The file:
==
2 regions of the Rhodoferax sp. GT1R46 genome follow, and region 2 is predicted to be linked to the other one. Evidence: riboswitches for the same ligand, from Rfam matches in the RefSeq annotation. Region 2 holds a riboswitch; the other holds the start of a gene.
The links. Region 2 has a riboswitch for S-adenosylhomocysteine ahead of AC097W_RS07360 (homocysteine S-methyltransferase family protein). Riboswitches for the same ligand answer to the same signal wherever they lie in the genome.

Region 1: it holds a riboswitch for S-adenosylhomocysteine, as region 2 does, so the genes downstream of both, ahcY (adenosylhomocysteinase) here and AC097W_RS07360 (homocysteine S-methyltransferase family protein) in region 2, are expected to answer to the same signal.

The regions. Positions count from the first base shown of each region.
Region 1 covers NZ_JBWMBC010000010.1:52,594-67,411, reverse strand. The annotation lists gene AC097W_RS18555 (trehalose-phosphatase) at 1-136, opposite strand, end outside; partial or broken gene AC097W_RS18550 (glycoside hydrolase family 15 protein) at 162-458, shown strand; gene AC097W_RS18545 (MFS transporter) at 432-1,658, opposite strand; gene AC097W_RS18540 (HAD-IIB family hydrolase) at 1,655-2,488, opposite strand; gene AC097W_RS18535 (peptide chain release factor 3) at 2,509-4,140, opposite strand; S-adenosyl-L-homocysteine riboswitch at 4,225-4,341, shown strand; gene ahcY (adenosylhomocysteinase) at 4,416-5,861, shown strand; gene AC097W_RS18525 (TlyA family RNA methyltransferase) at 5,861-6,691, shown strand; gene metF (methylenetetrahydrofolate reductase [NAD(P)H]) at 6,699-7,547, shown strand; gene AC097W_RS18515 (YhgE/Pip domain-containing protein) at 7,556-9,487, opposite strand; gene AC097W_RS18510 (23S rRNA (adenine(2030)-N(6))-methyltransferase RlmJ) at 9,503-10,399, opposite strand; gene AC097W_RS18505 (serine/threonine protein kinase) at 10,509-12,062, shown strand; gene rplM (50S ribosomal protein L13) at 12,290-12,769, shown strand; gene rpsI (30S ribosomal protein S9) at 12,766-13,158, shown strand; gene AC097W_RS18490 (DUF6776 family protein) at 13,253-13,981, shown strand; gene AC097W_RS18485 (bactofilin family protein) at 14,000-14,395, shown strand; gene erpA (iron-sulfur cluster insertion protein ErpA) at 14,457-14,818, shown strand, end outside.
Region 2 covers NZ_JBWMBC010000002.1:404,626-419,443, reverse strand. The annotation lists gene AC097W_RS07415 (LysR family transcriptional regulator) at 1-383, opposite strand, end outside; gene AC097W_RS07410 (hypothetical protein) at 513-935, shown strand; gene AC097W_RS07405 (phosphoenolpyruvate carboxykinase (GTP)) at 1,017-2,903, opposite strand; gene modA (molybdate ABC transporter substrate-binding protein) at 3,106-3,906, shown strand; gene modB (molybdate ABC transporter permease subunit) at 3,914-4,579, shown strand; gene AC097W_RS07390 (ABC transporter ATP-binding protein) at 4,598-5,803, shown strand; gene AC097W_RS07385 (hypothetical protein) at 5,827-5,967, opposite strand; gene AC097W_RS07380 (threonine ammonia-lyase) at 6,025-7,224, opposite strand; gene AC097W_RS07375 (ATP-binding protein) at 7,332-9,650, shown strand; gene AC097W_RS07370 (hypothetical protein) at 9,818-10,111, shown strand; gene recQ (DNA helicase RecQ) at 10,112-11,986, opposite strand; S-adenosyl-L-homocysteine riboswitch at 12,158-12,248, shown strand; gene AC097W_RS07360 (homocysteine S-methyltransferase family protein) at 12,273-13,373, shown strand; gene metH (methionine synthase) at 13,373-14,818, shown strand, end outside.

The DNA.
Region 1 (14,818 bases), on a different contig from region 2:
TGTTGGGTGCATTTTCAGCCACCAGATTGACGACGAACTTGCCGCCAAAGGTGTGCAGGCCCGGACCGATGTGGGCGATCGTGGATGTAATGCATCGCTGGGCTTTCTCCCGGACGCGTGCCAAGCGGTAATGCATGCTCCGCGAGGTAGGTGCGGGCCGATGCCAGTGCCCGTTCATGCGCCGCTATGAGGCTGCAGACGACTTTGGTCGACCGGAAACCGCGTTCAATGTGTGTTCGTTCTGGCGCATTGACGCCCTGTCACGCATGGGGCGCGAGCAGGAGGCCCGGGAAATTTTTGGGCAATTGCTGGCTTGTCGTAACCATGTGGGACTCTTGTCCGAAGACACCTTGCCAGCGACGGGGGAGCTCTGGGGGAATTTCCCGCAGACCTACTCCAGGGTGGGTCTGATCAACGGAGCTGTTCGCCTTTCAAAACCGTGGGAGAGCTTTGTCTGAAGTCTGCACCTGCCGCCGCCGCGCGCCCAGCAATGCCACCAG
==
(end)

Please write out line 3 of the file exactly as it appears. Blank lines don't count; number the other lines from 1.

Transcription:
Region 1: it holds a riboswitch for S-adenosylhomocysteine, as region 2 does, so the genes downstream of both, ahcY (adenosylhomocysteinase) here and AC097W_RS07360 (homocysteine S-methyltransferase family protein) in region 2, are expected to answer to the same signal.